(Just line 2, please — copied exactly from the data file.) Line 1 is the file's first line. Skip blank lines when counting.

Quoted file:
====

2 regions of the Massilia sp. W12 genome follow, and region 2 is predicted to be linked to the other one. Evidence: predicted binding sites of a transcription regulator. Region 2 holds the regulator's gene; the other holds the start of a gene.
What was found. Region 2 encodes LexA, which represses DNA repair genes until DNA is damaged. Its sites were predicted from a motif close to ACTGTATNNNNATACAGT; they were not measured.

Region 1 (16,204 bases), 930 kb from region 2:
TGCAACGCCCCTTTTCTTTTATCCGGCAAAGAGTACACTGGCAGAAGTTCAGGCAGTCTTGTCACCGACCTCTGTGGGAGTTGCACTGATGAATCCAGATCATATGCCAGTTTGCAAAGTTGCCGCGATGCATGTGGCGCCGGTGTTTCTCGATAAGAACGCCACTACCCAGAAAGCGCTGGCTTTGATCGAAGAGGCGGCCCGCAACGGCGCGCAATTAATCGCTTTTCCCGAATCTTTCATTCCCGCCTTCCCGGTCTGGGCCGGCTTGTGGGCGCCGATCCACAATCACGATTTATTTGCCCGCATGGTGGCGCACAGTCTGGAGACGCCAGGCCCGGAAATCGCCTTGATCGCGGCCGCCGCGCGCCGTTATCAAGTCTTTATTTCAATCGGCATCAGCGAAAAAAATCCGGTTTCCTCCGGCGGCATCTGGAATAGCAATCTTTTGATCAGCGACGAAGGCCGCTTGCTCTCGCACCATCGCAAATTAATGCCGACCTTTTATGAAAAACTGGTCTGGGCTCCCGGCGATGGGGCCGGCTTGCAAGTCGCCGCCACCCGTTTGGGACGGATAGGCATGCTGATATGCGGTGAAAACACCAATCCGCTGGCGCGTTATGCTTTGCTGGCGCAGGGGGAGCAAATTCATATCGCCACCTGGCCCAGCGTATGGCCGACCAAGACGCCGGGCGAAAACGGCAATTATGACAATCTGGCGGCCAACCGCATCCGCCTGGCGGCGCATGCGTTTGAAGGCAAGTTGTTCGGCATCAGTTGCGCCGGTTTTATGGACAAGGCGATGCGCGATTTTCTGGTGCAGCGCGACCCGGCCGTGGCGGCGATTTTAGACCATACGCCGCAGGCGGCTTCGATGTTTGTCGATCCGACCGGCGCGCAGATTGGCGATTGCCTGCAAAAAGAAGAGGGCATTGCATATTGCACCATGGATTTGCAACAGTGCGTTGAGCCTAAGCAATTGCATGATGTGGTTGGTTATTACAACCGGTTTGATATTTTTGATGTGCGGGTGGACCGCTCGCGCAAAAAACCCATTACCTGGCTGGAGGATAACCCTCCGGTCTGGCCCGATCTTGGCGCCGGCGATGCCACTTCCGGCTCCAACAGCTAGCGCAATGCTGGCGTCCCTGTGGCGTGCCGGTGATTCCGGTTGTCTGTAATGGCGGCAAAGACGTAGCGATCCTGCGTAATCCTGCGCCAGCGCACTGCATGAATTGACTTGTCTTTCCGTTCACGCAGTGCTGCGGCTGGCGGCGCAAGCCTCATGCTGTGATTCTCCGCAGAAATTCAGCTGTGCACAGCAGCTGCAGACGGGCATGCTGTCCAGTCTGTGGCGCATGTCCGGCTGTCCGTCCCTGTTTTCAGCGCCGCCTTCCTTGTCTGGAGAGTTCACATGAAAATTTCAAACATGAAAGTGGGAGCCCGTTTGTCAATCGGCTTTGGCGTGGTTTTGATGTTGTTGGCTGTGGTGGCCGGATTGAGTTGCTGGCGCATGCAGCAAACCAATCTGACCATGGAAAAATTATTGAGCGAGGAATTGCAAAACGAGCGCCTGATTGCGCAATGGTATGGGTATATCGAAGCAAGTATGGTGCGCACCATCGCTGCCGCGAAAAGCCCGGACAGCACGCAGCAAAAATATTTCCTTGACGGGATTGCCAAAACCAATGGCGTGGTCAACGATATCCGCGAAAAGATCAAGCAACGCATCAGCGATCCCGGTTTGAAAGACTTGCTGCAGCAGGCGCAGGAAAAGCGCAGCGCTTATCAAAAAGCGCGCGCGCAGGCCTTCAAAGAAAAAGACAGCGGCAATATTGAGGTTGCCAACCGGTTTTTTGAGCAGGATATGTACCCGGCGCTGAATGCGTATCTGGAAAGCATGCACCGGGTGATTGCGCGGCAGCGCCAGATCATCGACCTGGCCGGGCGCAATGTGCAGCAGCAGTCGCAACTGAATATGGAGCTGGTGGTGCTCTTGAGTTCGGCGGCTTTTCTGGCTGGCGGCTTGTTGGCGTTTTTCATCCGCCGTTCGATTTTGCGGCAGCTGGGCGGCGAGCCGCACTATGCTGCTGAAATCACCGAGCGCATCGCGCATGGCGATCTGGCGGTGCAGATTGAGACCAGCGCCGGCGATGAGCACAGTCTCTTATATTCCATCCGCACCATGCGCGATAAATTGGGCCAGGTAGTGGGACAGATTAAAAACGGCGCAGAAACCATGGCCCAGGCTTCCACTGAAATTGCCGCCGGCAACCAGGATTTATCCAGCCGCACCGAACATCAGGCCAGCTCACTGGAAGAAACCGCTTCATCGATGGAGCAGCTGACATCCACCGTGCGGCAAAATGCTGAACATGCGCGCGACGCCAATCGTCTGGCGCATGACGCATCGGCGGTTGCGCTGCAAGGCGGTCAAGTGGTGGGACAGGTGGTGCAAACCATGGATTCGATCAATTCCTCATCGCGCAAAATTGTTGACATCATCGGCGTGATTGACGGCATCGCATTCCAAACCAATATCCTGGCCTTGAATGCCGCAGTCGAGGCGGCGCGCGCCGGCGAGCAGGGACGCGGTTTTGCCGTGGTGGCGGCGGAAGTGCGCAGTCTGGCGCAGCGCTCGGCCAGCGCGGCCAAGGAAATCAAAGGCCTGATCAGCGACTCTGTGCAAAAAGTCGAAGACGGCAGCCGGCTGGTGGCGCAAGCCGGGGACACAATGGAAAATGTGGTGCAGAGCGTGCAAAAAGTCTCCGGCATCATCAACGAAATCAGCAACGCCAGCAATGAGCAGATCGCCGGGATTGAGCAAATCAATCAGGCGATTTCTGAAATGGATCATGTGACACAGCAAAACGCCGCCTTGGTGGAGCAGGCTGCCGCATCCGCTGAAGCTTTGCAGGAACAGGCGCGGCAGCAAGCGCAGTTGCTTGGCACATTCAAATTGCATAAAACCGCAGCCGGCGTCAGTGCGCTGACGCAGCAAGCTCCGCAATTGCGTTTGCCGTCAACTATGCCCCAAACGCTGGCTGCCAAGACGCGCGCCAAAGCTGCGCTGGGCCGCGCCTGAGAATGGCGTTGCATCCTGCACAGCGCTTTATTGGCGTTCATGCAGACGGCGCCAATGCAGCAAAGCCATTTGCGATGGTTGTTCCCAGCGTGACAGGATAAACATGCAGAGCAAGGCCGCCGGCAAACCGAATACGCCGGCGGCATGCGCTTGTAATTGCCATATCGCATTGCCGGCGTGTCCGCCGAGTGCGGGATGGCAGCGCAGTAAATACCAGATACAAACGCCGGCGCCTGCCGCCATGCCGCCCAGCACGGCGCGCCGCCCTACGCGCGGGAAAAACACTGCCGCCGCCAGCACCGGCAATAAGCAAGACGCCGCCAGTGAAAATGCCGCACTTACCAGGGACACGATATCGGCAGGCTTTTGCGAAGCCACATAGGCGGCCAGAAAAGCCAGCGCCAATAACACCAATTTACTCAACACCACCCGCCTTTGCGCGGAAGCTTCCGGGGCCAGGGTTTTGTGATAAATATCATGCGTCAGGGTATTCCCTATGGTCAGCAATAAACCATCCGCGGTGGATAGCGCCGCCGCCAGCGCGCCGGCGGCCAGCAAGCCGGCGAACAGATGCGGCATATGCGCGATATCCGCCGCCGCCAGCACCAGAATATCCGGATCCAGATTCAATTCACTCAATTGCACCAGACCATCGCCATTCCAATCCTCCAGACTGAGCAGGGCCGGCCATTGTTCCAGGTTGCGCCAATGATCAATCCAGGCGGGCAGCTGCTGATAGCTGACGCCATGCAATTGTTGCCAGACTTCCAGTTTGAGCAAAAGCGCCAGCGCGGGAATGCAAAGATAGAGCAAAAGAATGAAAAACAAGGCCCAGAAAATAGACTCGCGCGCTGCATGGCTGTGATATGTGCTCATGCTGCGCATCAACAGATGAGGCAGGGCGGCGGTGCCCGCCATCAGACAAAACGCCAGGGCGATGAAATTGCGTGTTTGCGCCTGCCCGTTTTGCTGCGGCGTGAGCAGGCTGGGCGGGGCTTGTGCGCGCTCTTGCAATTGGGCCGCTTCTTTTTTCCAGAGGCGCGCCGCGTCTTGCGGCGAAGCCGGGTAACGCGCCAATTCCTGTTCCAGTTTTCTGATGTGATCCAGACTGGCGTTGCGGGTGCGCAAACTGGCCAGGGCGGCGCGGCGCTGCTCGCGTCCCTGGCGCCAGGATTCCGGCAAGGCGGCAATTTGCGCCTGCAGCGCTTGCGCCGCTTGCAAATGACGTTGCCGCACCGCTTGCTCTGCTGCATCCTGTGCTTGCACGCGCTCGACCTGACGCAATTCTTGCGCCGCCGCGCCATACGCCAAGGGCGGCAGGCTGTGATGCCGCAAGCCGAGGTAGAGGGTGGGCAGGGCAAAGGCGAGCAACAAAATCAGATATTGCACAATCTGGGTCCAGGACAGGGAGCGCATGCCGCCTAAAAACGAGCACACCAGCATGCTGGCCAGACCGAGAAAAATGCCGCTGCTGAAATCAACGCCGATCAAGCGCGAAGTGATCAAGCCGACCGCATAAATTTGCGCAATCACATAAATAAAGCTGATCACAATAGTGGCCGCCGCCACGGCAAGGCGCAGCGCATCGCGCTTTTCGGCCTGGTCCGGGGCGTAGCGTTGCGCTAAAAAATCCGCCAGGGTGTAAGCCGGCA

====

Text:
What was found. Region 2 encodes LexA, which represses DNA repair genes until DNA is damaged. Its sites were predicted from a motif close to ACTGTATNNNNATACAGT; they were not measured.